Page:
Road risk: driving under the influence “Marijuana essentially doubles the risk of a car crash. It’s the number one killer on the road, after alcohol, when it comes to substances.” “No one should drive an automobile under the influence of any drugs, legal or illegal.”
Increased potency and more addiction “Today’s marijuana is not the marijuana of 30 years ago. The potency is much higher, and so there’s a great potential for addiction, mental illness, and other harms.” “This is a direct effect of the failure of Prohibition. Under alcohol Prohibition, people went from consuming wine and beer to hard spirits. People are not punished based on potency but how much they possess.”
A barrier to student learning “Kids who use marijuana drop out of school at higher rates. When you get high, you’re not learning.” “Any student should not try to learn in an impaired state, regardless of which drug they might be using.”
Developmental impact to the brain “The brain develops up to age 30. It’s why you learn to swim and read when you’re young. Anything can affect how your brain is wired, including marijuana.” “Here’s what that arguments implies: Until…your [brain has stopped developing], you are not yet an adult. You can’t make informed decisions like using alcohol and marijuana, having sex, entering into contracts, or going off to war.”

“Why we should support marijuana legalization”

Potential benefits of marijuana legalization Here’s why marijuana should be legal Rebuttal
Improved and expanded treatments for diseases “If Marinol [a cannabis-based medication] worked, 23 states wouldn’t have medical marijuana laws. Marijuana contains a broader range of cannabinoids [potentially therapeutic chemical compounds].” “We don’t smoke opium to get the effect of morphine, and we don’t need to smoke marijuana to get its medicinal effects. Marijuana-based medicines, like Marinol, are already in use.”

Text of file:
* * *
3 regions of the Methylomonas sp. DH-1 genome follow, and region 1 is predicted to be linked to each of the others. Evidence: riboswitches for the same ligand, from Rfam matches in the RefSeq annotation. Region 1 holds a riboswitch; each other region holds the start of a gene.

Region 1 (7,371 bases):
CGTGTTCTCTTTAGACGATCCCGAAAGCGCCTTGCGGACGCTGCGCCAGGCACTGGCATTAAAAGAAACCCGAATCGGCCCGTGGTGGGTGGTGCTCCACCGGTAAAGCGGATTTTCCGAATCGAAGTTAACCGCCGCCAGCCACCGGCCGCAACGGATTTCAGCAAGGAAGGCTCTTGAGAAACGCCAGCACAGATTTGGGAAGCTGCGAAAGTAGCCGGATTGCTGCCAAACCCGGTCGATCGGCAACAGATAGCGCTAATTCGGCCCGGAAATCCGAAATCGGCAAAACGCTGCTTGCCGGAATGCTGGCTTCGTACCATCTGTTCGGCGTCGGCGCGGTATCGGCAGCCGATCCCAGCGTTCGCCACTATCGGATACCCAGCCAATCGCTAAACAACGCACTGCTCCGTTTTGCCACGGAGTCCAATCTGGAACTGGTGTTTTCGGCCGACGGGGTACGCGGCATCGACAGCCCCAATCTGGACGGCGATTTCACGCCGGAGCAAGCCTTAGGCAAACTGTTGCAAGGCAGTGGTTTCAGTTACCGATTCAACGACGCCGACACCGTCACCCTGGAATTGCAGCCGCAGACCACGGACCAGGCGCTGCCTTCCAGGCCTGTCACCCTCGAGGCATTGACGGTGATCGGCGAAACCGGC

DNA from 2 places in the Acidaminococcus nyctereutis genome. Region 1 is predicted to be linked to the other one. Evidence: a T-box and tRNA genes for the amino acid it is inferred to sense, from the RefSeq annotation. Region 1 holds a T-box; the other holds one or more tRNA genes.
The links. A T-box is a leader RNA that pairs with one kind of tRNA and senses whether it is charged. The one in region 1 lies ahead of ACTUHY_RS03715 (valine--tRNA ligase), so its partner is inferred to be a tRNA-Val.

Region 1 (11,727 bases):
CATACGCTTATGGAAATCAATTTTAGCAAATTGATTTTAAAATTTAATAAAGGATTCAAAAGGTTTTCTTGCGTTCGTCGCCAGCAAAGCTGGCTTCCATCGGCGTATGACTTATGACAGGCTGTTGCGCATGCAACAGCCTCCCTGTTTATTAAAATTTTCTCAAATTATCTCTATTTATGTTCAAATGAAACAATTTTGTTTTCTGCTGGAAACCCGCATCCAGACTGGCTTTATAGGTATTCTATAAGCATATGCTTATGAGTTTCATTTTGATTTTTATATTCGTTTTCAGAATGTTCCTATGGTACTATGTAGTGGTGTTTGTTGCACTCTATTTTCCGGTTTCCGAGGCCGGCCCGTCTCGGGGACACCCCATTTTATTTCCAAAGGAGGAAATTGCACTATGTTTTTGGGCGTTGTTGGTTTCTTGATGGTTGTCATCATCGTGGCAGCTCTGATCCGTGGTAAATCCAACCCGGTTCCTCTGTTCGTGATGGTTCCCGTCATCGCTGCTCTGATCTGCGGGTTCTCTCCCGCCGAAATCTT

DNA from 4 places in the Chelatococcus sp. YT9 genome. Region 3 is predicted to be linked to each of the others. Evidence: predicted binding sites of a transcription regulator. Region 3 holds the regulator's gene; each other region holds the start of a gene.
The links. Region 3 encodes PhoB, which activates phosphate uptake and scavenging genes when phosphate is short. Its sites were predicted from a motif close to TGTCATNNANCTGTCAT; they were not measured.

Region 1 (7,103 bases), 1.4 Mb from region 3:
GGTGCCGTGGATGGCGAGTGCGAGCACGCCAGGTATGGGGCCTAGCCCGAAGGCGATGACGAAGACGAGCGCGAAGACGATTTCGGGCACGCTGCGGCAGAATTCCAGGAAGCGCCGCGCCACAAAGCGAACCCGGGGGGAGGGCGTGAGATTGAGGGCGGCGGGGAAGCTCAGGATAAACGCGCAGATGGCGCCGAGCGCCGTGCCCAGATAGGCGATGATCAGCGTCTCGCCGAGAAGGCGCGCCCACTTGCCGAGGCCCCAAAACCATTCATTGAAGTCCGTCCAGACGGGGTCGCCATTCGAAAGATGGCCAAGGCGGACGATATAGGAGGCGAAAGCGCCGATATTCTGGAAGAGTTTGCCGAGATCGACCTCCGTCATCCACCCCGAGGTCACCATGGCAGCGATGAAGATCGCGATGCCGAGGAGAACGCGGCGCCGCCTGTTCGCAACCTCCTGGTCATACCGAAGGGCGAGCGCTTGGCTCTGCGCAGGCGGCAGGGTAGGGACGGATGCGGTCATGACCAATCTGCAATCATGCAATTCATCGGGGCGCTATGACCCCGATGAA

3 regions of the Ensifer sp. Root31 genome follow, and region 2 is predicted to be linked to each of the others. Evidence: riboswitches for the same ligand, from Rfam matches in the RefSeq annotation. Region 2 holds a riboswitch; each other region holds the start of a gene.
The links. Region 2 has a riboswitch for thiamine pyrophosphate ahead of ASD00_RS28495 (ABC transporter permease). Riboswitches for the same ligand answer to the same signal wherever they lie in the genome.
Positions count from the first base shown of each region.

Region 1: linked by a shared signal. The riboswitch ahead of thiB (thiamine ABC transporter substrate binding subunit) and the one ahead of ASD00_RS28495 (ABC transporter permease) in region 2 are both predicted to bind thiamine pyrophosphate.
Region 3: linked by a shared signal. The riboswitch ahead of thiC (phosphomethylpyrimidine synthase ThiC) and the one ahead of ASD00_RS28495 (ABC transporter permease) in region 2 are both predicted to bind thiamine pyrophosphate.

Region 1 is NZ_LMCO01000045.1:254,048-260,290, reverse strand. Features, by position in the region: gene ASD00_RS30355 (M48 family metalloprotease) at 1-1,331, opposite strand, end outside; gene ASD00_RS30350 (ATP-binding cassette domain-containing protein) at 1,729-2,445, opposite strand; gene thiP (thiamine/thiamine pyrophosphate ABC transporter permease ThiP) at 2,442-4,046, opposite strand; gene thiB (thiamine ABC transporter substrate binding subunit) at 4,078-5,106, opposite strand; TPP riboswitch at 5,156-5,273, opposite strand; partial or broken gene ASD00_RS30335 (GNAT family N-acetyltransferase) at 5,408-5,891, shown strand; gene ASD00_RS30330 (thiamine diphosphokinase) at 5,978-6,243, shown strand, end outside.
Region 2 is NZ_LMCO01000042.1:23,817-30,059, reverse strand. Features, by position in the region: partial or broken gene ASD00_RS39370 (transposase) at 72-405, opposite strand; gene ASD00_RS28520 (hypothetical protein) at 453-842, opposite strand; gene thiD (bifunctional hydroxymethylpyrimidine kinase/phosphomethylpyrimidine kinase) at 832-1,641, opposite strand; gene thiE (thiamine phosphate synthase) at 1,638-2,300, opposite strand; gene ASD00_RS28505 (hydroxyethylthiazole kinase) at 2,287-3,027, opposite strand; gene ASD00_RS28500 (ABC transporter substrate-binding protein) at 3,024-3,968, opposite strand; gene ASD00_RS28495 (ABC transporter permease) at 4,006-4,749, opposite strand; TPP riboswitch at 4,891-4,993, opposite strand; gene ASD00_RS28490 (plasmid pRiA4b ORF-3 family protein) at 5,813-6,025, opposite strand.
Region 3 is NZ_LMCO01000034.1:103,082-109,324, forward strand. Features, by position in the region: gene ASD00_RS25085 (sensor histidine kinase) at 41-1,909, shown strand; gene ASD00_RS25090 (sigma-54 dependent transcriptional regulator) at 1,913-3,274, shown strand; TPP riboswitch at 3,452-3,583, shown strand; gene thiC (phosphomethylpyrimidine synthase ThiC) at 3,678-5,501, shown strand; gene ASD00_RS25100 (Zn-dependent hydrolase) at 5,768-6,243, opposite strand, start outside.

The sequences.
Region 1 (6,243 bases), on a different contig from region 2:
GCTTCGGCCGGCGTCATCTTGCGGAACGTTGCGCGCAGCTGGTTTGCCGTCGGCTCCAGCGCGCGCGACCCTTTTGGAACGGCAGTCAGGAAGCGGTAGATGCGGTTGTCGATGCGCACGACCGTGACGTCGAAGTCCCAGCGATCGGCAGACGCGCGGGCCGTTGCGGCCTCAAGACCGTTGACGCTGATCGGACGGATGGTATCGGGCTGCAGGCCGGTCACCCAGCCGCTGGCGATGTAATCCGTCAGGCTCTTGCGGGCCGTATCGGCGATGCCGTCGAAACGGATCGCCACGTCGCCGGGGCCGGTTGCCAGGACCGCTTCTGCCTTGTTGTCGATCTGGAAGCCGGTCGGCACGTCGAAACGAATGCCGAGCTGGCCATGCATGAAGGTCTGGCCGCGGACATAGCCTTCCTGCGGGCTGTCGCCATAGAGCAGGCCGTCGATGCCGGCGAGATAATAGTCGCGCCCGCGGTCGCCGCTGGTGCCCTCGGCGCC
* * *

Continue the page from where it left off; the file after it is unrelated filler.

More effective drugs policy “Since the War on Drugs began in 1968, the Mexican-American border has been virtually porous. The avenues for smuggling drugs are also used to smuggle people, weapons, cash, terrorists, and dirty bombs.” “Since the late 1970s, drug use has fallen. It doesn’t mean that everything we’ve done since is perfect, but marijuana is used far less than our legal drugs.”
Reduced racial discrimination in law-enforcement and criminal justice “The data are clear about the 4:1 ratio of blacks to whites being arrested [for marijuana offenses]. There’s also a gender disparity.” “Unfortunately, both men and people of color are disproportionately held accountable for all crimes.”
Reduced access among children, and other harms of Prohibition “Children access marijuana more easily than regulated products like alcohol and tobacco. Alcohol kills 100,000-125,000 people a year but Prohibition was worse on society and individuals than the actual abuse of the drug was.” “Our legal drugs are used far more than our illegal ones. Making something illegal reduces the chance of exposure and normalization. Our legal drugs are promoted by massive industries to make money.””
Tax revenues for investment in public services “Tax dollars are generated through licenses, fees, and taxes, for good societal ends.” “Every dollar in alcohol tax brings $10 in social costs, including accidents and health damage.”

 

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Kristen Pope is a freelance writer and the managing editor of JHStyle Magazine based in Jackson Hole, Colorado. Her writing credits include the International Journal of Wilderness, Mountain Outlaw, Teton Family Magazine, Big Sky Weekly, and Dishing. Her MS in natural resources is from Humboldt State University in California.